The old wizard's home was in the last place one would expect a follower of the hidden arts to dwell. He resided in one of the stations that hovered around Yahal. Places of refuge for the technologically inclined tethered to Yahal for one reason or another. Most inhabitants were college professors, scientists or politicians.
The commute to Yahal mainland was under an hour, to and from the sky-train station. Darith tucked himself and Annabelle in an out of the way seat toward the middle. He knew a few kids he'd gone to school with who lived out at the sky-station and as the train filled he watched fearfully for them.
He'd kept his name off the books but if he was recognized that would leave a trail linking him and the old wizard, Parl. That wouldn't do. Could I kill them? A childhood friend, just on the off-chance it would help protect Annabelle?
'Yes,' a voice whispered.
"No," he said, gazing into Annabelle's eyes.
He gave a sigh of relief when a man he didn't know sat down next to him and settled a pair of net glasses over his face. The train jostled into movement, a brief moment without gravity caused Darith's stomach to lurch up to his throat. Then gravity reasserted itself.
Darith tugged at the ratty sweatshirt he'd found in one of the servants rooms. It was too big and the hood did a passable job of obscuring some of his face. He leaned back into the shadow for the remainder of the journey, tugging the web tightly around him. The thrum of energy obscured his face.
The whispering voice of the web wound around him. Its words encouraged him on. Darith would have broken free of the cocoon except that the shadows hid him from passing eyes.
Would Parl even remember him? It had been years since they had any contact. The last time they spoke Parl had accused him of having an attitude worthy of a spoiled noble brat— insinuated that soon he would be just like his father. Looking back, Darith regretted taking offence. He should have taken the words to heart.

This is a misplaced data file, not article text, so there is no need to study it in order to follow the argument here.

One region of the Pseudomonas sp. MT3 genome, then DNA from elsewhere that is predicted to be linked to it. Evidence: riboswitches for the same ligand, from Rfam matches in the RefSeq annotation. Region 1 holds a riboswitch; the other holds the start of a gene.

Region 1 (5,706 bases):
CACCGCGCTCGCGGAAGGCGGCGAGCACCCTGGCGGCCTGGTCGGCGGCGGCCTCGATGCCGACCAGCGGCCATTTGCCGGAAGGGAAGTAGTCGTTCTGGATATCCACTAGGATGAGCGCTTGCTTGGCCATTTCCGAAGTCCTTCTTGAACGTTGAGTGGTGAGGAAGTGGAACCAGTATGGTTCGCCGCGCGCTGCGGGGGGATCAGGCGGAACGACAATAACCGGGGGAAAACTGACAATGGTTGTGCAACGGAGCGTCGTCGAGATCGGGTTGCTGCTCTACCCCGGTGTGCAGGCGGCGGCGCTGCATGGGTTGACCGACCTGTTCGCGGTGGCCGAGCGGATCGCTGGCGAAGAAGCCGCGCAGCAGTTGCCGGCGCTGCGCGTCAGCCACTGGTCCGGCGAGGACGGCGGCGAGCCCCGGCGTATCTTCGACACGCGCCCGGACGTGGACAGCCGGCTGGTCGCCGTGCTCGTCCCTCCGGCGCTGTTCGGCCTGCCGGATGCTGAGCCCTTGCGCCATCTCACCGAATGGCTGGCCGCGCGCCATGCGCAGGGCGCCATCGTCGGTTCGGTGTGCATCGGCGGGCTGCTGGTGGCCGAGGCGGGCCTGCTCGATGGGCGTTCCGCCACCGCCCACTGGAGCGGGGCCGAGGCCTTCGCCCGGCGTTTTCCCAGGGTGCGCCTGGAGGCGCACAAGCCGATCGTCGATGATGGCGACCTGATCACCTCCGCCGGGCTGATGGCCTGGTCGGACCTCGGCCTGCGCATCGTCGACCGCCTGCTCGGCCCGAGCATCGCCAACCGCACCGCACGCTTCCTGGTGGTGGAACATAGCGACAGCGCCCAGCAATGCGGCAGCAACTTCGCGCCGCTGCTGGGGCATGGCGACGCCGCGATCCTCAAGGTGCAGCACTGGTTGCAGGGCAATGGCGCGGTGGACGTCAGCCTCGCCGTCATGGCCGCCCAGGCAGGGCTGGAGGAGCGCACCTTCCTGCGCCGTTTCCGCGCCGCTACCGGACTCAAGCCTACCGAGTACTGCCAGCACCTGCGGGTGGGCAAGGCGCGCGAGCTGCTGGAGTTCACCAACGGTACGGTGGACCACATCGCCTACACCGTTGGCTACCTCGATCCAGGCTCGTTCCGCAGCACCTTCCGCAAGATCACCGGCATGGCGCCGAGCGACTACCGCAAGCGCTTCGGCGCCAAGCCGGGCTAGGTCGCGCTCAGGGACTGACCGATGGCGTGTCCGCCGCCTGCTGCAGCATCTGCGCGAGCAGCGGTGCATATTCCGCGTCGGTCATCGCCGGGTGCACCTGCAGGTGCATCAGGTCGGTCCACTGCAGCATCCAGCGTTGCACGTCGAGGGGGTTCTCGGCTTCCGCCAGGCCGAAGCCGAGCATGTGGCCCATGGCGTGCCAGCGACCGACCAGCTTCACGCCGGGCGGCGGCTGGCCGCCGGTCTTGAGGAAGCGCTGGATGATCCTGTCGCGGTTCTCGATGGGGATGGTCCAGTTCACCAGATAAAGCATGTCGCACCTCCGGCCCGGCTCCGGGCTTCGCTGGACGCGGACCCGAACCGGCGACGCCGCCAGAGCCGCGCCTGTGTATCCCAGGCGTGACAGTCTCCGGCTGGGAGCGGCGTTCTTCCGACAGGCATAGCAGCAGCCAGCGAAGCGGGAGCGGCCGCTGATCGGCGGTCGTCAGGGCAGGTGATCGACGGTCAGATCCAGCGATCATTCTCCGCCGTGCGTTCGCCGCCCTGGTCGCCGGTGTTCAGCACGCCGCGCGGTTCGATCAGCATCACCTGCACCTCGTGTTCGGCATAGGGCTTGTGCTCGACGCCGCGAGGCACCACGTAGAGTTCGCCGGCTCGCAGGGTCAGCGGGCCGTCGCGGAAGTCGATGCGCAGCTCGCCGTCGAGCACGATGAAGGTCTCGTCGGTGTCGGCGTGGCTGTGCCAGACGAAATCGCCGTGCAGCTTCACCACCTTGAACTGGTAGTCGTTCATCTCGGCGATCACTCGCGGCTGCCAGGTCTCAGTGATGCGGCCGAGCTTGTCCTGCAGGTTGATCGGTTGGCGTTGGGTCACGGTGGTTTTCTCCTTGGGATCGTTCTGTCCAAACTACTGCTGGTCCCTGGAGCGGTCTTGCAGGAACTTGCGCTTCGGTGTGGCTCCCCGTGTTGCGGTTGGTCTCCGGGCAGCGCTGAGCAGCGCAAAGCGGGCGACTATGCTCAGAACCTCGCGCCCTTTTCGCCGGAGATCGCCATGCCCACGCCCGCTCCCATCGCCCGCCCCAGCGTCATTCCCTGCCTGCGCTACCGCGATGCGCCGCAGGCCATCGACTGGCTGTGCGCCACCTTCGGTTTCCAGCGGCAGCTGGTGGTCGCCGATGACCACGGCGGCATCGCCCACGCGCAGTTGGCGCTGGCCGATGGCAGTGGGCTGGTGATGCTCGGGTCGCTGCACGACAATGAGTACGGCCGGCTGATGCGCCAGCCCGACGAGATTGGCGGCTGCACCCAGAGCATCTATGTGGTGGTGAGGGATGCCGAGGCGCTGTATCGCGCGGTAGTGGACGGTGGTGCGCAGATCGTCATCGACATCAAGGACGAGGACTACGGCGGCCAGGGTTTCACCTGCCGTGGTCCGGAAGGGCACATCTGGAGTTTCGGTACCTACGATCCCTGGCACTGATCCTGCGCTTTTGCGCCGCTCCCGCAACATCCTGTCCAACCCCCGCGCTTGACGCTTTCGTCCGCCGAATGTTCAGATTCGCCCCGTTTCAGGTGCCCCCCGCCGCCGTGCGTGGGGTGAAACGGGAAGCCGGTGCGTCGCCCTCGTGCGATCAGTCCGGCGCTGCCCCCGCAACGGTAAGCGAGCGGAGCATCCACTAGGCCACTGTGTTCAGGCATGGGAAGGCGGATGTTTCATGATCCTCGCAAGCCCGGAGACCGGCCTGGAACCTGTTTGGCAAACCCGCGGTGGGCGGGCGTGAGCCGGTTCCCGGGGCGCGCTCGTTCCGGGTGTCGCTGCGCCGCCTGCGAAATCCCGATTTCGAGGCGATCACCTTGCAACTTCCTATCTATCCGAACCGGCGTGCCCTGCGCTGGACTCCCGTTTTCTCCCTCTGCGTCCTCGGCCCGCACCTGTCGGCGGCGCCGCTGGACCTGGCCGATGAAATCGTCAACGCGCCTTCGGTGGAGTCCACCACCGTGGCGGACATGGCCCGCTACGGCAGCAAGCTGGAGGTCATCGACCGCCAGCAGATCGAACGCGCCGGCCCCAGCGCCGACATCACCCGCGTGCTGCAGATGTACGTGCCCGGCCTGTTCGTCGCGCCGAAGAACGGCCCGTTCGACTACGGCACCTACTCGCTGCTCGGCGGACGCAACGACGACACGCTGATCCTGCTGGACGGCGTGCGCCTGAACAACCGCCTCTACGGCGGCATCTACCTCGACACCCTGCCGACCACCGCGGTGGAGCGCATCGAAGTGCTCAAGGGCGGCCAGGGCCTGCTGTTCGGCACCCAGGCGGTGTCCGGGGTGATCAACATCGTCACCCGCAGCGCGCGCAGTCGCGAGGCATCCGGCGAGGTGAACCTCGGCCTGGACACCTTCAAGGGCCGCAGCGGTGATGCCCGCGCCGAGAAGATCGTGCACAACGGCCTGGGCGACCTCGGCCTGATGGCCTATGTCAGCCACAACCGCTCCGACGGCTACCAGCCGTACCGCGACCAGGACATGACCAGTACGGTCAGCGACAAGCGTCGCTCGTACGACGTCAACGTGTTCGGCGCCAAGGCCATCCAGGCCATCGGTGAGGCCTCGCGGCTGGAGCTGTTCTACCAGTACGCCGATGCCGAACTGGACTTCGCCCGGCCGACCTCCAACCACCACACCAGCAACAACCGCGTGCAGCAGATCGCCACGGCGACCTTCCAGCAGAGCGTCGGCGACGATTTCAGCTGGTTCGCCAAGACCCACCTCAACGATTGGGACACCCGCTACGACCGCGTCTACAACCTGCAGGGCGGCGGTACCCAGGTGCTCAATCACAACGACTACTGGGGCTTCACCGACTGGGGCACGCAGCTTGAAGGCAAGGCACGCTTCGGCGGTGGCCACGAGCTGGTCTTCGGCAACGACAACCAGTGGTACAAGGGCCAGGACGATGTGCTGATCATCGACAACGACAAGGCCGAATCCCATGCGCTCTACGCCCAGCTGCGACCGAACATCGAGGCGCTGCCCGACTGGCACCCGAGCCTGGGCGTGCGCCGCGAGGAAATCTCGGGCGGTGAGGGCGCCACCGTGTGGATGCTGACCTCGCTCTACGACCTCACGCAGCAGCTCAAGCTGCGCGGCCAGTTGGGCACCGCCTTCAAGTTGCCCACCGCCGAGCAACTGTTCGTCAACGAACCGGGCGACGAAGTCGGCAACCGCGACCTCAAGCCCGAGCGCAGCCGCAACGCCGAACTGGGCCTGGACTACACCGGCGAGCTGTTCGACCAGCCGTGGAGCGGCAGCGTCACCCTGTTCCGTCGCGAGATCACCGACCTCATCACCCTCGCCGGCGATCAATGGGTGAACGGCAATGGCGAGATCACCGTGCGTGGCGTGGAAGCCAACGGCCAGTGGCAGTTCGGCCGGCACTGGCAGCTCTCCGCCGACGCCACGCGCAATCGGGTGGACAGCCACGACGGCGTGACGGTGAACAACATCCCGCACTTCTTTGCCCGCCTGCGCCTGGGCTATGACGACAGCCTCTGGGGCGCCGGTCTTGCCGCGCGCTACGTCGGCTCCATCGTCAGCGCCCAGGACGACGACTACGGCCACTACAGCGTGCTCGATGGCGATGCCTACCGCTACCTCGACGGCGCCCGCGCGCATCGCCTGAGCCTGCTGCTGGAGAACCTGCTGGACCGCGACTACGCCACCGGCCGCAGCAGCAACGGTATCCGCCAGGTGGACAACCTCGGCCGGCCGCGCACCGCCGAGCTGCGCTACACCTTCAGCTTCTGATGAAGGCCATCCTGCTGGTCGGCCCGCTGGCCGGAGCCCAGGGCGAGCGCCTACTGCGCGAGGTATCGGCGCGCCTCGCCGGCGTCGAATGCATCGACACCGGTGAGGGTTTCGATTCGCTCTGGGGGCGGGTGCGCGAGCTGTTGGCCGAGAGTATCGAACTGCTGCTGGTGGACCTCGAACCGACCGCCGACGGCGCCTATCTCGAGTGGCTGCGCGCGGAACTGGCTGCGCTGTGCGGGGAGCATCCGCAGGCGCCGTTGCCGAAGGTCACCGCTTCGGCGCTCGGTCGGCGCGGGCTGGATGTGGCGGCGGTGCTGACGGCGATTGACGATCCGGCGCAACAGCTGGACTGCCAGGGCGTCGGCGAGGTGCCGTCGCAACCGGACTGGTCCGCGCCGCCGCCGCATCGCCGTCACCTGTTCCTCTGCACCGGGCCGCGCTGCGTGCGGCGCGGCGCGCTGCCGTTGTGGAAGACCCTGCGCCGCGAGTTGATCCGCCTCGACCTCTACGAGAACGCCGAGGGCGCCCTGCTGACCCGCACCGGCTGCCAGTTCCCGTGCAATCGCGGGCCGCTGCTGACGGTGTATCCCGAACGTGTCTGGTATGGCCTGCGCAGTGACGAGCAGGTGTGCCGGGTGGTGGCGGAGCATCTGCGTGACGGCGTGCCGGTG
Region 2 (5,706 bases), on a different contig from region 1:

Now, Parl was the only one he dared to trust. The only person he knew that could keep a secret and the only possible person who wouldn't try to harm Annabelle if he knew what she was.
The train pulled into the station, and the three vacuum doors opened onto the eclectic metal suburb. Darith stepped out onto the self-propelling ground. For a block he let the walkway carry him along but the ground propelling him reminded him too much of a wheelchair. He strode along the walkway achieving a pace akin to a run with the added movement of the ground.
Above him a screen stretched over the sky, displaying a view of a perpetually sunny sky. It would display that image until the clocks indicated sleeping hours and then it would clear showing the vast expanse of stars, and on occasion Yahal below.
Each segment of the station glowed a different color, illumination seeped from the cracks in the walkway. These colors defined the districts. He followed the walkways until he reached the green section. As he approached the clusters of fantastical houses, the revulsion bred in Darith rose.
The displays of tech were excessive and vulgar. He half expected drug addicts to start tumbling into the street and murder each other. That was what happened in all the 'documentaries' they showed at school. All that actually happened was a continuation of the mechanized bird chirping.
Parl's house, at the very least, didn't float. The small shack stood on long bird legs. He'd mentioned it once, called it an ode to a witch of legend. From all appearances, the house over his head was a wreck of old wooden boards with shutters loose on their hinges but that was a façade.
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Spider's Game ((Book One) #Wattys2016 Winner!)Science Fiction
*Wattys2016 Winner* *An edited and expanded version of this is now a published book on Amazon (under kindle direct so you might be able to read it free) under the name Spider's Kiss* https://www.amazon.com/Spiders-Kiss-Book-Drambish-Chronicles-ebook...